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Moving the TCNJ community to embrace broader diversity lands on James Felton’s shoulders

James Felton has dedicated his career to diversity work in higher education. Influenced by his grandmother, who bought him his first book, a friend with a disability, and his experience as one of the few people of color at a predominantly white college, he’s poised to lead the The College of New Jersey as Vice President of Inclusive Excellence. Felton sat down with us to talk about his plans for making TCNJ a place for everyone.

TCNJ Magazine: What is Inclusive Excellence?

James Felton: The educational community has policies, practices, and procedures that may be inclusive for some but exclusionary for others. Inclusive excellence is a framework to correct and revise those practices so that we’re really thinking about the success of everyone at the institution. So it’s ongoing and active engagement with diversity, equity, and inclusion.

TM: Many people think of diversity as race, but is it more than that?

JF: Absolutely. There’s been a progression of diversity in higher education. In the ‘60s, diversity was really about addressing the under representation of Black and Brown people at colleges. The scope then expanded to affirmative action, equal employment opportunity, and other social identity groups including gender, identity expression, veteran status, disability, international, and religion. That moved us into this 21st century notion of diversity, which is really looking at coalition building and using the skills and life experiences of individuals to help advance the institution. We’re not just looking at what we offer to certain populations, but rather what populations offer to the learning and working environment overall.

TM: Walk us through how you work to build a diverse and equitable environment on campus.

JF: It’s everyone’s work, right? This can’t sit on just a few people’s laps. People need to see themselves being a part of, and contributors to, this work. I’m connecting with TCNJ community members, to hear their stories — to provide context and direction for the work that needs to be done. We’re expanding what we’re calling affinity groups or social identity groups on campus. For example, an accessibility resource center advisory, an LGBTQIA+ group for our faculty and staff, and continued support for the minority executive council. We want to provide spaces for people to express who they are. We’ve been working with our sororities and fraternities and our student athletes on
campus. When we think about traditional student organizations for inclusion those usually aren’t ones that come up. Faculty needs to be a part of this, too. How does their expertise and scholarship lend itself to this work and how can we connect what’s happening in the classroom outside of the classroom? And, given the current events around Black Lives Matter and the racial hostility in our nation, we are looking to become an anti-racist institution. So we need to discuss what that means and develop a set of principles to supplant TCNJ in that work.

TM: Some TCNJ students who feel marginalized are turning to social media to talk about the exclusion and discrimination they have faced here. What have you seen on these accounts and does it worry you?

JF: We don’t know who the authors or the administrators of those sites are. But we know that they’re collective voices of experiences that people have had at the college. Some of those stories are heartbreaking in terms of folks never really feeling a part of the community and the microaggressions that they experienced from peers, from employees, and from local community members. People need to have outlets or safe spaces where they can voice their pain, their frustrations. That’s not in opposition to our work. I see it as informing us about the work that needs to be done.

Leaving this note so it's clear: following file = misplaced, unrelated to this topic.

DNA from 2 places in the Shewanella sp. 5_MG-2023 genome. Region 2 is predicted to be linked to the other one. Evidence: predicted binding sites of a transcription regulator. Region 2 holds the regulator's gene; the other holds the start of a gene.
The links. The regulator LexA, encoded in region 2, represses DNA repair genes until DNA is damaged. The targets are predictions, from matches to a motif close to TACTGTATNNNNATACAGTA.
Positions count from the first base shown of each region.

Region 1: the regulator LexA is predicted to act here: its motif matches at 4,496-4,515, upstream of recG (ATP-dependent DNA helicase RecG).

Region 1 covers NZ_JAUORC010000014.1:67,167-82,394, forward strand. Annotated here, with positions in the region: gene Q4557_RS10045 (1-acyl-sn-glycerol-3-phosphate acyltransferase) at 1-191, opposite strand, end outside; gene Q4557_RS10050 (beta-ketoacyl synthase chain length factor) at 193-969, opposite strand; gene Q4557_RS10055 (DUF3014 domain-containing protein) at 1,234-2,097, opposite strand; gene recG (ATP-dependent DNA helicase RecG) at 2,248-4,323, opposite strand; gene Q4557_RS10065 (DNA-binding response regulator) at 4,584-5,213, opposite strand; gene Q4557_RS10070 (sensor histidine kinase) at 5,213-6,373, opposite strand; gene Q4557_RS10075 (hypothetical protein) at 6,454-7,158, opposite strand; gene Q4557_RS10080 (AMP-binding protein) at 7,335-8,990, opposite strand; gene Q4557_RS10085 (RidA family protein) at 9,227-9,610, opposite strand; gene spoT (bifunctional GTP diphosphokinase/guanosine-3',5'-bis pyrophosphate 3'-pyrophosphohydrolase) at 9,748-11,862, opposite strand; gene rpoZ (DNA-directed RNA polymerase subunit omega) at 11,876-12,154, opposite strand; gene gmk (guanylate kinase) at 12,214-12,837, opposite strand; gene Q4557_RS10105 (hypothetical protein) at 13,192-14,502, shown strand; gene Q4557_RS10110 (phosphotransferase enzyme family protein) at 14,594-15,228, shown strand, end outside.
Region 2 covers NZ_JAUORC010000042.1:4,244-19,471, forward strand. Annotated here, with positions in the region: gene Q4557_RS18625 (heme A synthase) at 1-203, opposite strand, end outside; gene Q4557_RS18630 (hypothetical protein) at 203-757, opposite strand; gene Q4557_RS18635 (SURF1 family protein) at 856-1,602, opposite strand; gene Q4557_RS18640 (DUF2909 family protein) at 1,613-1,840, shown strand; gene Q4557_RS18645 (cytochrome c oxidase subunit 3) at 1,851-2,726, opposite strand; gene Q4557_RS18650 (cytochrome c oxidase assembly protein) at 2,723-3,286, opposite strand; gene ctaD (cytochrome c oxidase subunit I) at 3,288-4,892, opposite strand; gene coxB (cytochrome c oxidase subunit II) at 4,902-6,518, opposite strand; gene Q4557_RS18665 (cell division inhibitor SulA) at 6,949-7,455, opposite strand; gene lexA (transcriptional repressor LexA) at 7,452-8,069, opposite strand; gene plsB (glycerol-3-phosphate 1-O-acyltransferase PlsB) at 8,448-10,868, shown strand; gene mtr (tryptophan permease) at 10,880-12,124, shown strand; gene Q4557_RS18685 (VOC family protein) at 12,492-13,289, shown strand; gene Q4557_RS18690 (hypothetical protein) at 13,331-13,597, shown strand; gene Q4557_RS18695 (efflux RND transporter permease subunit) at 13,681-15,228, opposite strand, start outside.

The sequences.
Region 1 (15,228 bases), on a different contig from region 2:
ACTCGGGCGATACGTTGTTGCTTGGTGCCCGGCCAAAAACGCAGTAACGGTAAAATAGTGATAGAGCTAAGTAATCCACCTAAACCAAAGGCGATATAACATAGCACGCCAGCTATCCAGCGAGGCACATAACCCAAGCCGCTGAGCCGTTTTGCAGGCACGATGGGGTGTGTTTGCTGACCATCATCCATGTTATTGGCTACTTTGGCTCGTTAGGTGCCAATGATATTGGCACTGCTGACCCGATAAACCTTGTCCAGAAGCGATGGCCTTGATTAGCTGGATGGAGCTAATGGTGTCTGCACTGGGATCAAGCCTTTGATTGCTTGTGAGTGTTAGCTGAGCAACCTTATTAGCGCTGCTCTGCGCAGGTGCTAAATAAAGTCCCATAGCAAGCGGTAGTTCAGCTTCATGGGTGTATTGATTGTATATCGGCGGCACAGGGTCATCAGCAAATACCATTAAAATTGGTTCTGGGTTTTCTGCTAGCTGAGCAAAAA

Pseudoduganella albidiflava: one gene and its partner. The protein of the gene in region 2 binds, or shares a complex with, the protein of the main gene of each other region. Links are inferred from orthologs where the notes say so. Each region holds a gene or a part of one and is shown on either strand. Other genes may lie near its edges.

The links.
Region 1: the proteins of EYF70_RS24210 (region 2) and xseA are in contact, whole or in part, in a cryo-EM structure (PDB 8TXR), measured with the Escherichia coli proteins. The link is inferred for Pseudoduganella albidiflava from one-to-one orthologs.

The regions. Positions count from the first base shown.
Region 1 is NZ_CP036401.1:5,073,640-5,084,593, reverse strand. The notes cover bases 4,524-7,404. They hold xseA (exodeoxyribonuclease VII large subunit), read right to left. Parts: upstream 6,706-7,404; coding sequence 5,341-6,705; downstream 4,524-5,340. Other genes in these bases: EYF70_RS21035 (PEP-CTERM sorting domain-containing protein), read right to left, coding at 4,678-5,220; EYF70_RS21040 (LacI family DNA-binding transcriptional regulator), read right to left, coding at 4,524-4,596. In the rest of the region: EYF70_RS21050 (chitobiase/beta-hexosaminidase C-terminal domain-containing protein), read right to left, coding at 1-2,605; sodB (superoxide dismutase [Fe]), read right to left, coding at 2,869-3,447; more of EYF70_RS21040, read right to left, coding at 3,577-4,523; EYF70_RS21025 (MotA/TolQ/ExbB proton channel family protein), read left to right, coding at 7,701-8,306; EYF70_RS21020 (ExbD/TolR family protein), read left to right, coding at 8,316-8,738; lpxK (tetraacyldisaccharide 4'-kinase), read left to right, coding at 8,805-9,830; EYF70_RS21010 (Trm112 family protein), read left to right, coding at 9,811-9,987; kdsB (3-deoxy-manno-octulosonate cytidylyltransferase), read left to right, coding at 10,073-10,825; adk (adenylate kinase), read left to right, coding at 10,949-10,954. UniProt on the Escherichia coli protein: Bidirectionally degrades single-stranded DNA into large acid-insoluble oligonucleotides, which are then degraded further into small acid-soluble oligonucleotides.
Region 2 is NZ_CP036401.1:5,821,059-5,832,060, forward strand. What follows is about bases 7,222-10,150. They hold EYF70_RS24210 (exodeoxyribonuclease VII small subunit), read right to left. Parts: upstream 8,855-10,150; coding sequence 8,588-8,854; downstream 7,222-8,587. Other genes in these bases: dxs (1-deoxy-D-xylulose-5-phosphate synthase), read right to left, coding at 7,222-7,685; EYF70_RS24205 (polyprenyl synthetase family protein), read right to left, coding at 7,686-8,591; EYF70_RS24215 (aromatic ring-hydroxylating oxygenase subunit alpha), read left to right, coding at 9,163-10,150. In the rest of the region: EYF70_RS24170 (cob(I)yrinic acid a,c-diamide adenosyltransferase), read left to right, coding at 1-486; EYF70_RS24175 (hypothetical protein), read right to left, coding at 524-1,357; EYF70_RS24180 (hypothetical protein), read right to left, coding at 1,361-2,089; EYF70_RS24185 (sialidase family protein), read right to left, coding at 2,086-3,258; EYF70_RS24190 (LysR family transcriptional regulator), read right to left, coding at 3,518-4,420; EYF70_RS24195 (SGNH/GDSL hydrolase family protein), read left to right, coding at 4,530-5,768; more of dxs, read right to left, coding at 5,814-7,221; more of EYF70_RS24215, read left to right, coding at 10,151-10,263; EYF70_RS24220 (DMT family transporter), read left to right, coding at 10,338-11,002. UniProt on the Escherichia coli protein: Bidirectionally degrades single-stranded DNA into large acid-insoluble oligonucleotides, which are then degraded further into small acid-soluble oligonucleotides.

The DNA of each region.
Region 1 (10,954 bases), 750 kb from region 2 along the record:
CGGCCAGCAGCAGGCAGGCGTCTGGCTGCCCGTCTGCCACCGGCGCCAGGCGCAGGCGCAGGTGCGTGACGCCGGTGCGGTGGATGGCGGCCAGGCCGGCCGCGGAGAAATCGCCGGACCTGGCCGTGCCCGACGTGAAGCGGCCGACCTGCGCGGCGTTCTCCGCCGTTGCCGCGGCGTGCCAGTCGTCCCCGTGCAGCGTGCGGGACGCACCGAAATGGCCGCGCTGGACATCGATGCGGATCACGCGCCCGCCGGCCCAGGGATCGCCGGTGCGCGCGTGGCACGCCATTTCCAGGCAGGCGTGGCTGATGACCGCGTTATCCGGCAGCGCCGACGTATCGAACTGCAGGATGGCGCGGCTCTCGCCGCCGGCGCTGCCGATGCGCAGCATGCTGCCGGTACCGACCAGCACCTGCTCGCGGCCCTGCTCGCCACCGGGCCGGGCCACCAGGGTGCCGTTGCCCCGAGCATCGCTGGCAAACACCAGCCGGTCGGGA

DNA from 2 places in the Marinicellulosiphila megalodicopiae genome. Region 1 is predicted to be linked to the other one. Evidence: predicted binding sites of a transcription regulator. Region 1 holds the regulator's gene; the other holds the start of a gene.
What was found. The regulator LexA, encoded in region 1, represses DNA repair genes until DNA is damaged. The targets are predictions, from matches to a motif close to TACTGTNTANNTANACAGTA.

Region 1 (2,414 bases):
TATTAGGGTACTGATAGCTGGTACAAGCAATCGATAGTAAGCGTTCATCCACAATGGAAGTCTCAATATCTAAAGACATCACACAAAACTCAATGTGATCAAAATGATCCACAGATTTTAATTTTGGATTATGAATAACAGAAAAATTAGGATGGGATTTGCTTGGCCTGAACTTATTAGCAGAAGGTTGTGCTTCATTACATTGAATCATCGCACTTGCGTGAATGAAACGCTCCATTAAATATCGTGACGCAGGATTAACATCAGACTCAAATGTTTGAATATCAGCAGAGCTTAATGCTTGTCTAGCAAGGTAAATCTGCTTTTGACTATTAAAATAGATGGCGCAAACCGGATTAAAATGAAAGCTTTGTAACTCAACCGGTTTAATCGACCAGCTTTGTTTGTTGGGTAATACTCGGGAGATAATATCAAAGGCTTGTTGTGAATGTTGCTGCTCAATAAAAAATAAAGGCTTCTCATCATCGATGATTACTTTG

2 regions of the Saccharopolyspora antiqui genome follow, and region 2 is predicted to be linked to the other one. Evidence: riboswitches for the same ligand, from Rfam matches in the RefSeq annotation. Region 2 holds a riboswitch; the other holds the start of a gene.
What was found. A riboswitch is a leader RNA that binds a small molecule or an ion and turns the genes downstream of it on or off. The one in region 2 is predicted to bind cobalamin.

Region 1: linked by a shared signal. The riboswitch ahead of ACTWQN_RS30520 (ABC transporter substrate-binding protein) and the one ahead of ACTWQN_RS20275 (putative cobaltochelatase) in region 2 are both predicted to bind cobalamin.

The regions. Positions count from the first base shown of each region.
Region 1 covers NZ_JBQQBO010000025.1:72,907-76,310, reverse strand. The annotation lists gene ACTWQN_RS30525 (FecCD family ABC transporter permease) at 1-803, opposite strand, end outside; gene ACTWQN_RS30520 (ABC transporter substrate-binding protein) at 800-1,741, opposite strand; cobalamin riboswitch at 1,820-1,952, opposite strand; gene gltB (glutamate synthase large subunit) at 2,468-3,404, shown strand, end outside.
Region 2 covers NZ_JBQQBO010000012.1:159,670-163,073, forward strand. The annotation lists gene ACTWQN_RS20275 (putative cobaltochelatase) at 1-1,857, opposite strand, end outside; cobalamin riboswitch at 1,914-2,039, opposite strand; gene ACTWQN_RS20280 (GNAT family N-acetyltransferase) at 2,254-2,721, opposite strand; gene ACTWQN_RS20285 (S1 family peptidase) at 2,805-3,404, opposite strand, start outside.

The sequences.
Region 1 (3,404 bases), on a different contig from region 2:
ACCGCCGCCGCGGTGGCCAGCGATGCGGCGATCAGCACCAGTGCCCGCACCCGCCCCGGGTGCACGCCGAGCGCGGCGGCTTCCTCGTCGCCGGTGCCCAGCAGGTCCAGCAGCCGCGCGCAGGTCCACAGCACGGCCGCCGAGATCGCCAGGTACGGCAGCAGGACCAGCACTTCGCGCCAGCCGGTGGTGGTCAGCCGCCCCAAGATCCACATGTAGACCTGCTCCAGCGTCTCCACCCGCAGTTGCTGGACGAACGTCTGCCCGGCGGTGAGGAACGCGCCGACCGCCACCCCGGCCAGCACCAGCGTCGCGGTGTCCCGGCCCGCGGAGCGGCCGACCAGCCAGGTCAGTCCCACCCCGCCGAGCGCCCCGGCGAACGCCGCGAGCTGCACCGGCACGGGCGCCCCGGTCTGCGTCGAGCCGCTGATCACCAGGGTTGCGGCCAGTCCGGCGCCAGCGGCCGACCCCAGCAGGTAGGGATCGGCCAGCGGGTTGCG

TM: What are you doing to address these stories?

JF: The only way we can respond is if people go through a formal process for addressing issues of bias and discrimination. And that’s through the Bias Education Support Team. We want them to report, we want to hear those stories, we want to offer assistance and support where we can. That’s not to say that we can’t address it. We have programmatic efforts to engage students, faculty, and staff around this — here are the things that people are reporting, or here are the things that we’ve heard have happened.

TM: Some say the campus has to get comfortable with being uncomfortable in order to experience real change.

JF: Diversity is not about sameness. I like to practice the platinum rule: treat others the way they wish to be treated. And that means we have to be as uncomfortable as those folks are in their daily lives. We can’t run away from that when it gets to be too much for us. Some people don’t have the luxury of getting to run away from their issues. And so you have to hold space with folks in order to empathize as well as sympathize with their social and lived experiences.

TM: It sounds like administration and student activists want to achieve the same thing. How do we move from mission to action?

JF: You’ve got to bring people together, create a sense of community and engagement as the first step. And then work from there. When folks say they want to opt in, figure out where they’re most needed and how they can contribute. But I don’t think we have a right to ask for patience anymore.

TM: How do we know when the work is complete? When is your job no longer needed?

JF: When our demographics in terms of employee workforce and our student population mirrors the demographics of New Jersey. And we’ll know when there’s not a need for Instagram pages, when people can engage in meaningful and authentic dialogue on campus and have respectful conversations, and people are listening and responding to the concerns that are being addressed.

Interview by Kara Pothier for TCNJ Magazine